Following my brother’s footsteps isn’t as easy as it seems

January 7, 2011 — by Michelle Shu

After graduating from Saratoga High in 2008, my older brother Marvin went on to become a student at Stanford University. I have constantly dreamed of boasting admittance to Stanford, but my brother’s accomplishments are difficult to match.

Having an older brother who attends such a prestigious school pressures me to match or outdo him in academics. With both friends and family comparing me to my brother, I feel like I have no choice but to push myself until I can be Stanford material.

It is typical for me to hear “You’ll get into Stanford easily. Your brother goes there, right?” or “I bet your grades are amazing. I mean, look at your brother!” While everyone assumes that I am some sort of genius, I feel like I am nothing but an ordinary Saratoga High student.

Typically, I work as hard as other students, studying for upcoming tests and turning my homework in on time. However, when the week of finals nears or PSAT scores are about to come out, I get worried that I cannot live up to the high expectations my brother left behind.

Having my brother at Stanford is actually really amazing, though. I remember visiting his dormitory during his freshman year and seeing that each door had two expanded Pokemon cards describing the people living in that room. It appealed to my younger self, making his college seem really exciting and worth visiting.

Thanks to college, Marvin is significantly kinder and more talkative than before. During our few conversations, he used to only tease at me, but now, we have a more friendly relationship. Because of a five-year age difference, I could never connect to my brother, which left an awkward space between us.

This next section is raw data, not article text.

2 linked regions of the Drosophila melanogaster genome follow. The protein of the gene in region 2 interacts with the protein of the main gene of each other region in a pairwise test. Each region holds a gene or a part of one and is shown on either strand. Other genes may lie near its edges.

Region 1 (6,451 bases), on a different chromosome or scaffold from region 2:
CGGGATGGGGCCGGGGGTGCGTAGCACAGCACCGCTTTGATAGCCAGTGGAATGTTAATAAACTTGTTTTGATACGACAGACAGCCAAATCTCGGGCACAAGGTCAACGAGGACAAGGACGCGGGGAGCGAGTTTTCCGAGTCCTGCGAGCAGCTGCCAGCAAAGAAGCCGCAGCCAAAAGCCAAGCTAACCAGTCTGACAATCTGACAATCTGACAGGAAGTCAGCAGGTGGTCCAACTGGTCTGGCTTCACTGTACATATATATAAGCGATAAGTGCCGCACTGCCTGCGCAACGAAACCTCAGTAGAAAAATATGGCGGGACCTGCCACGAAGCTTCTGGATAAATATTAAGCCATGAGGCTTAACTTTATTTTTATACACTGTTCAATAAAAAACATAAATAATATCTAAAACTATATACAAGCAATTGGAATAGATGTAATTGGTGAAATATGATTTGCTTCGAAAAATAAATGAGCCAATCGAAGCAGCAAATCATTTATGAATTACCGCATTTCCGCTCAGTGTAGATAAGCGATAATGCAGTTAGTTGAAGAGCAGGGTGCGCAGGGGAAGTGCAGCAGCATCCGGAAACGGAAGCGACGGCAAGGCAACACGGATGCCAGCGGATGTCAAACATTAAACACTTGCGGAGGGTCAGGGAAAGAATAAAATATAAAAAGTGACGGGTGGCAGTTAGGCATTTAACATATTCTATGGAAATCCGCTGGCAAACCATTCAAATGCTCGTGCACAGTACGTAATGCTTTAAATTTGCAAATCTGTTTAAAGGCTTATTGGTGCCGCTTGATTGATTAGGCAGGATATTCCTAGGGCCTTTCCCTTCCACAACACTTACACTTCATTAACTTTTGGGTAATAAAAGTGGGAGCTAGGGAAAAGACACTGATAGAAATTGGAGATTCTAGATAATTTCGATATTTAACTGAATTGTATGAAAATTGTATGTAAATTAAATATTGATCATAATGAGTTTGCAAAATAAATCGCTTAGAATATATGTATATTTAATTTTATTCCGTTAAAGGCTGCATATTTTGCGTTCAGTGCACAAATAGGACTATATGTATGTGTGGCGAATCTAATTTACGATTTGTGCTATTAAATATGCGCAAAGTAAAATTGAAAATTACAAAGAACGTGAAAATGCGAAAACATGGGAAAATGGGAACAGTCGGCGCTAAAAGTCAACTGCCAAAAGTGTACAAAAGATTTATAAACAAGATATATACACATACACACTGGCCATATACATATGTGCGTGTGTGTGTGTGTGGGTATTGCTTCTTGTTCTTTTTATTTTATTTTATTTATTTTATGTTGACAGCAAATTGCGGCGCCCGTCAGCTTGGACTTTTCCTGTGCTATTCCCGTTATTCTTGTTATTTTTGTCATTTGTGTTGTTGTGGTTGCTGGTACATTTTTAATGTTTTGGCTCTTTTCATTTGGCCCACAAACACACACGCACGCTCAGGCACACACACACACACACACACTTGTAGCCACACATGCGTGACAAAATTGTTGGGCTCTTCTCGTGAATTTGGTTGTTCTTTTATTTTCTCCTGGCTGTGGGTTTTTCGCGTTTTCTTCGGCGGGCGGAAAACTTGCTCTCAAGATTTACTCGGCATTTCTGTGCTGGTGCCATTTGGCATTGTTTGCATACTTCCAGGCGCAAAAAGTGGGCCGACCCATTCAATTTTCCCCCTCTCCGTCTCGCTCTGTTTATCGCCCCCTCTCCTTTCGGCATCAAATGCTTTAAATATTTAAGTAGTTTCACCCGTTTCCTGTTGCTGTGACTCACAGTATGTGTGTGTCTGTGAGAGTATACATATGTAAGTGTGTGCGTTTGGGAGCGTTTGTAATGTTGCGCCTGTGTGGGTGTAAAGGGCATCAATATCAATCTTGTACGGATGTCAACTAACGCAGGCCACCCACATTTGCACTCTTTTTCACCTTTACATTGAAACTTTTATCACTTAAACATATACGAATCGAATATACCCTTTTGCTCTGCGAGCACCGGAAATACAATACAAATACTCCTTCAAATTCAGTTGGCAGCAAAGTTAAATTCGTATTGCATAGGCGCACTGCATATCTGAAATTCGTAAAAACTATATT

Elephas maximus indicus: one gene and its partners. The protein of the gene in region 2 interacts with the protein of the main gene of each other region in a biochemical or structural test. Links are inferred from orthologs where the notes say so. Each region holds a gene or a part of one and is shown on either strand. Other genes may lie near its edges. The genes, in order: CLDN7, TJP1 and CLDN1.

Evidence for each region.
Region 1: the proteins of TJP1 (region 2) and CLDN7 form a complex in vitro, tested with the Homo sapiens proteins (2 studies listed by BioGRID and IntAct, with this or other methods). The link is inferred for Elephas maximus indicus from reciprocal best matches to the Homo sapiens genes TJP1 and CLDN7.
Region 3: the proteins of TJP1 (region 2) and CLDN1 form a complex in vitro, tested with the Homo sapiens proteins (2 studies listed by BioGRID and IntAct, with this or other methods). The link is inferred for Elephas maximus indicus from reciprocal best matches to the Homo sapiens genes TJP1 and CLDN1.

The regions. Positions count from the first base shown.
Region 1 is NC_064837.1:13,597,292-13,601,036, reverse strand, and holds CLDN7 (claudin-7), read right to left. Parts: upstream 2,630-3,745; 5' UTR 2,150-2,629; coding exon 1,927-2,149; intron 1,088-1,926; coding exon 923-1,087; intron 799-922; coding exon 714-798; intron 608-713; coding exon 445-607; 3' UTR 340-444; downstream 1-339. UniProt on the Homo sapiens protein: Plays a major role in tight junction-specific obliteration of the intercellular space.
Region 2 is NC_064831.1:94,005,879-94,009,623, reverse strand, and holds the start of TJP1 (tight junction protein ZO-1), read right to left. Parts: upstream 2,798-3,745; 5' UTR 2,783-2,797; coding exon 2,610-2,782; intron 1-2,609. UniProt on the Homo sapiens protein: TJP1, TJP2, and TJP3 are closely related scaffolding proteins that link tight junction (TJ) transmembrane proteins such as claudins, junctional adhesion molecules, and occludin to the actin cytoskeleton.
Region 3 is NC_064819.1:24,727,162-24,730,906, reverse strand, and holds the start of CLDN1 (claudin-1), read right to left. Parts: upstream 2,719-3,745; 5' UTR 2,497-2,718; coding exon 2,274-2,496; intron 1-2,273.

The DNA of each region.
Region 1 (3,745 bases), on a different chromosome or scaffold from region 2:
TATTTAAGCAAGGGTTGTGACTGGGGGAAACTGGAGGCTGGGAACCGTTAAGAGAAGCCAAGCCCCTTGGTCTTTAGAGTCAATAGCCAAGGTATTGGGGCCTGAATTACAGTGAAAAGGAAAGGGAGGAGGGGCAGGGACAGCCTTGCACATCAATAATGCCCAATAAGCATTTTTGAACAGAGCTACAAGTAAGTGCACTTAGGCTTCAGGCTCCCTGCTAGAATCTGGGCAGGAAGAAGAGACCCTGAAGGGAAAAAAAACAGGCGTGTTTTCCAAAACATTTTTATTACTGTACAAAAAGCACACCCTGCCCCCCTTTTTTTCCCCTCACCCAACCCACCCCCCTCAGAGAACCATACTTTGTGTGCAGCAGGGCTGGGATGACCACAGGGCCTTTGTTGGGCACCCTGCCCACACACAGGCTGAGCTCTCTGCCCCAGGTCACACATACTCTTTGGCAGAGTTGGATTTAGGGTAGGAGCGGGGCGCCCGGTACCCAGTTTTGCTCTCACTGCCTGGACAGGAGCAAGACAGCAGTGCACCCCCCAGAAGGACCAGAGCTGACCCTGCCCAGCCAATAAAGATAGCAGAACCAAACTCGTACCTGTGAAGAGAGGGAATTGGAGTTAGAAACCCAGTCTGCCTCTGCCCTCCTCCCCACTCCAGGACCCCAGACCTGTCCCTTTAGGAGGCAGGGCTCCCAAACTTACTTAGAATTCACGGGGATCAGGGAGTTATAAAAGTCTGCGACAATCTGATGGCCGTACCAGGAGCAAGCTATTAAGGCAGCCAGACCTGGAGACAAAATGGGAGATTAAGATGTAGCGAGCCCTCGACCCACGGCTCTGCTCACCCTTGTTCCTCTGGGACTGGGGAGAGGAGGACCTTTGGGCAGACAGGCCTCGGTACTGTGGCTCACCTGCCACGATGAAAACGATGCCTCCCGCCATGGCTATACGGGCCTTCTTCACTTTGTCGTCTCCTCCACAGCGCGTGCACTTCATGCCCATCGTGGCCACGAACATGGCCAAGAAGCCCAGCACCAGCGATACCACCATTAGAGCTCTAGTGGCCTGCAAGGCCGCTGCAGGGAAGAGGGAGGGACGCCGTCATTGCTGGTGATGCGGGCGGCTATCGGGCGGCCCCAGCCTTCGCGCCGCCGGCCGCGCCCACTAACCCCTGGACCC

Every time he came back to visit, he would be nicer, but a whole lot smarter. I am always happy when Marvin’s home for the holidays, but it also feels like Stanford invaded my house. It is unsettling to see so much Stanford apparel hanging around my house.

Our relationship has definitely improved, but there are still times when I really wish he was not that smart. Some comparison is fine, however, constant comparison in academics becomes irksome. However, there is no avoiding that “motivational” lecture we get from our parents to do better in school.

It is hard being a sibling of someone who goes to Stanford, but it truly does help that I have the advantage of having a sibling that goes to an elite college when applying for college myself.

After 15 years of living this life, I have finally started to accept the title of being “Marvin’s little sister.” Although it irritated me before to just be recognized as his little sister, I can be proud that I have a brother as special as him.

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